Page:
Session Time: 6:00pm-7:00pm
Presentation Time: 6:00pm-7:00pm
Location: Halls C&D
Introduction: Current evidence from single-centre analyses suggest cigarette smoking in living donors is associated with worse patient but not graft survival in kidney allograft recipients. The effect of donor smoking status on recipient outcomes has not been clearly documented in a UK population. The aim of this nationwide analysis was to explore whether a kidney from a donor with a history of smoking had any impact upon hard recipient outcomes like mortality or allograft loss.
Methods: This study analysed the NHS Blood and Transplant dataset for all kidney transplants performed in the UK from April 2001 to April 2013. The effects on transplant outcome (graft and recipient survival) were examined with respect to the donors smoking history. Kaplan-Meier survival analysis and Cox proportional hazard modelling was used with covariates including donor variables, recipient variables and transplant variables included in the model.
Results: We analysed data on 21,805 kidney allograft recipients, with average follow up of 5.37 years. The cohort comprised on the following; first kidney transplant (n=18,922, 86.8%), incompatible kidney allograft (n=933, 4.3%), deceased donors (14,042, 64.4%), male (11,021, 50.5%) and Caucasian ethnicity (20,132, 92.4%). From the cohort, 7068 (32.4%) of the donors had a documented history of smoking. Donors after brain death or cardiac death were more likely to have smoking history compared to living donors (47.1% versus 43.7% versus 31.5% respectively, p<0.001). Donors who were smokers were more likely to be younger than the median age of 48, male and Caucasian. Our main finding was that donor history of smoking versus non-smoking significantly decreased patient survival (88.3% versus 89.8% respectively, p=0.003) but did not affect graft survival (84.1% versus 84.5% respectively, p=0.252). [figure 1]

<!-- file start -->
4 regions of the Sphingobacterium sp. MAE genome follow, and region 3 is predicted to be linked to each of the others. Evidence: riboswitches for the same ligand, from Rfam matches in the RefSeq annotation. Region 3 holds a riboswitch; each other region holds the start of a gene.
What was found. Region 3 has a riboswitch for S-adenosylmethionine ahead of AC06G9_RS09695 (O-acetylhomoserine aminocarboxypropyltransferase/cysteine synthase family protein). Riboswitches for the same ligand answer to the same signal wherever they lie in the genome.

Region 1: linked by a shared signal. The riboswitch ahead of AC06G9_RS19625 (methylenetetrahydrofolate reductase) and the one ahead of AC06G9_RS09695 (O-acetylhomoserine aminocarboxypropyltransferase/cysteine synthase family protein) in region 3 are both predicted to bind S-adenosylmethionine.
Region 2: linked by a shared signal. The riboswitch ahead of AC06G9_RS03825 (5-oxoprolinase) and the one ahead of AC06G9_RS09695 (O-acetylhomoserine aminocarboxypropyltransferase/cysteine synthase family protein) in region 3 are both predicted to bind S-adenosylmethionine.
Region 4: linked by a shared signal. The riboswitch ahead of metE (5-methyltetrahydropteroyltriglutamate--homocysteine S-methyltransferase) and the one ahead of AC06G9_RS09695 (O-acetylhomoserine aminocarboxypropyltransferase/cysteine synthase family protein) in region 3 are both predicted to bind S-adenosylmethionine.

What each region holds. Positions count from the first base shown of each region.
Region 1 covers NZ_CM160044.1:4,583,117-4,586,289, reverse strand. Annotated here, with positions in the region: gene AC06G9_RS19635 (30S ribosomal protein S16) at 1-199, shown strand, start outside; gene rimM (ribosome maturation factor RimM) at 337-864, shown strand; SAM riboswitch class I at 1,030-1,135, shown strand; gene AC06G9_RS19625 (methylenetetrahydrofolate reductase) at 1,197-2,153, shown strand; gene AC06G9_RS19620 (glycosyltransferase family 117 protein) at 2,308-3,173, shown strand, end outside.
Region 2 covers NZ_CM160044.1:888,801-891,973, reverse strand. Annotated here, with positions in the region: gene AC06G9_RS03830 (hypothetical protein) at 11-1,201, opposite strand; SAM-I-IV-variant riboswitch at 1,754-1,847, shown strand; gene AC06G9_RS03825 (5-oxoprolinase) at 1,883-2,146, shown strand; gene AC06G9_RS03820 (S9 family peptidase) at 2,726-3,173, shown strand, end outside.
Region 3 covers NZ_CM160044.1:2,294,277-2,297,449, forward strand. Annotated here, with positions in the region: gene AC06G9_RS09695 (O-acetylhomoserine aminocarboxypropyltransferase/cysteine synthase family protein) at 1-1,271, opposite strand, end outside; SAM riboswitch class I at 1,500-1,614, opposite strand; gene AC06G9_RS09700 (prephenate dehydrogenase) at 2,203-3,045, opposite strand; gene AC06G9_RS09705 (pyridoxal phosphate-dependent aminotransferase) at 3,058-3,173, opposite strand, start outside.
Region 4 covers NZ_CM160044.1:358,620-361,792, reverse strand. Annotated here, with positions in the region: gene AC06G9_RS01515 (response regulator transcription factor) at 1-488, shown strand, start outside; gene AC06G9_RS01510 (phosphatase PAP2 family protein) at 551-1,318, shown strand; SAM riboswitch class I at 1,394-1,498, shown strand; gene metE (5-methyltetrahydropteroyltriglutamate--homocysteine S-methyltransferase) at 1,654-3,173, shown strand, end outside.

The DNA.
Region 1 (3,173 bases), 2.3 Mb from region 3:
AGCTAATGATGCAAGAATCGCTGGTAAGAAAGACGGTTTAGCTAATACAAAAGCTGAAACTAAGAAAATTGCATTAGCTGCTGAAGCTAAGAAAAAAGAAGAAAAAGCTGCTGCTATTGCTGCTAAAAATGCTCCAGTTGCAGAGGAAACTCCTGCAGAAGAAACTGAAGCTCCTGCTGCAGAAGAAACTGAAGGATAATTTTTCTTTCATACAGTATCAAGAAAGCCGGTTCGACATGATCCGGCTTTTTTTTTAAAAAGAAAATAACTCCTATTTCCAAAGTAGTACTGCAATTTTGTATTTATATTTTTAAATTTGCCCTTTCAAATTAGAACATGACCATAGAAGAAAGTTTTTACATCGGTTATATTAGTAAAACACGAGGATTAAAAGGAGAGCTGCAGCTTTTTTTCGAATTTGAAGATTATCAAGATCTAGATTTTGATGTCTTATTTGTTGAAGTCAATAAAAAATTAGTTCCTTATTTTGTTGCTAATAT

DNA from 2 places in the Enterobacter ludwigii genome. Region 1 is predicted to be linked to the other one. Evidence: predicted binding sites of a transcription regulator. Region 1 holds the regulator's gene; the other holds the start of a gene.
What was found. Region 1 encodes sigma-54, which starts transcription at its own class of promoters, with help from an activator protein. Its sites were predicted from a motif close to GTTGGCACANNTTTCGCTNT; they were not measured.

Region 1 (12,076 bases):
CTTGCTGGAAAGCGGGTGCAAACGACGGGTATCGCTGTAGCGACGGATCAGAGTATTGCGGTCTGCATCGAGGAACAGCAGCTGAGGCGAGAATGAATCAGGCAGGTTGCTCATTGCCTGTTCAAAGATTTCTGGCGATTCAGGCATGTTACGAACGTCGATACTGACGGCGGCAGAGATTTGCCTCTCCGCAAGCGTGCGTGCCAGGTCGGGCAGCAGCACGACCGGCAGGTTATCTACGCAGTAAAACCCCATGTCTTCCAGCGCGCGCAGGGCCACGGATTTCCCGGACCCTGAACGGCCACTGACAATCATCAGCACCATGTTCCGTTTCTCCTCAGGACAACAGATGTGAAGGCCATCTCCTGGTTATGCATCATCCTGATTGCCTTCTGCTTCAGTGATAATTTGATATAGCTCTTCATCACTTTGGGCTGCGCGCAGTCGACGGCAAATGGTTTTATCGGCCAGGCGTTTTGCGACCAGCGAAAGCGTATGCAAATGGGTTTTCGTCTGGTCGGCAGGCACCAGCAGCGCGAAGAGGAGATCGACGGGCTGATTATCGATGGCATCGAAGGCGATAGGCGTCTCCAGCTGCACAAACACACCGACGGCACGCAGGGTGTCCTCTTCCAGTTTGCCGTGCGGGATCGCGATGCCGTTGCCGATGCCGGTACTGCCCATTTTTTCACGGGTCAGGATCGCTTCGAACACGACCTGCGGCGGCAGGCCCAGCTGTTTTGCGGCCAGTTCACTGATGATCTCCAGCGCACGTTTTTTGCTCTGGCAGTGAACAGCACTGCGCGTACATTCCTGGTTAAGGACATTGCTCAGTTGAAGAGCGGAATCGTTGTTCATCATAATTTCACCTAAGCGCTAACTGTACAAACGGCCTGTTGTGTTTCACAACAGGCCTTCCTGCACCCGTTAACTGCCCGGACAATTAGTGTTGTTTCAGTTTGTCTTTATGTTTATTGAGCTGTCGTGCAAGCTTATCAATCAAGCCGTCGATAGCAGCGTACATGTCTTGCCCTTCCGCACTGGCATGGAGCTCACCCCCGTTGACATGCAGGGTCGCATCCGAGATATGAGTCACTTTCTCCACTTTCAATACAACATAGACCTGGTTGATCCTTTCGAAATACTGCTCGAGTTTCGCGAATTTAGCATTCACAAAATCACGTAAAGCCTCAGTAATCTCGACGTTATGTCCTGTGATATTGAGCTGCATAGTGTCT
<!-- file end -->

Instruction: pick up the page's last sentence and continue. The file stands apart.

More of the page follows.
Conclusion: Donor smoking is associated with decreased recipient survival but is not associated with adverse kidney allograft survival. This data corroborates some single-centre analyses and required further investigation, with data linkage across registries to minimise risk of confounding from unappreciated variables.
CITATION INFORMATION: Gillott H, Jackson-Spence F, Tahir S, Evison F, Nath J, Sharif A. Donor Smoking Increases Kidney Allograft Recipient Mortality in a National Population Cohort Analysis. Am J Transplant. 2016;16 (suppl 3).
To cite this abstract in AMA style:Gillott H, Jackson-Spence F, Tahir S, Evison F, Nath J, Sharif A. Donor Smoking Increases Kidney Allograft Recipient Mortality in a National Population Cohort Analysis. [abstract]. Am J Transplant. 2016; 16 (suppl 3). https://atcmeetingabstracts.com/abstract/donor-smoking-increases-kidney-allograft-recipient-mortality-in-a-national-population-cohort-analysis/. Accessed March 4, 2021.
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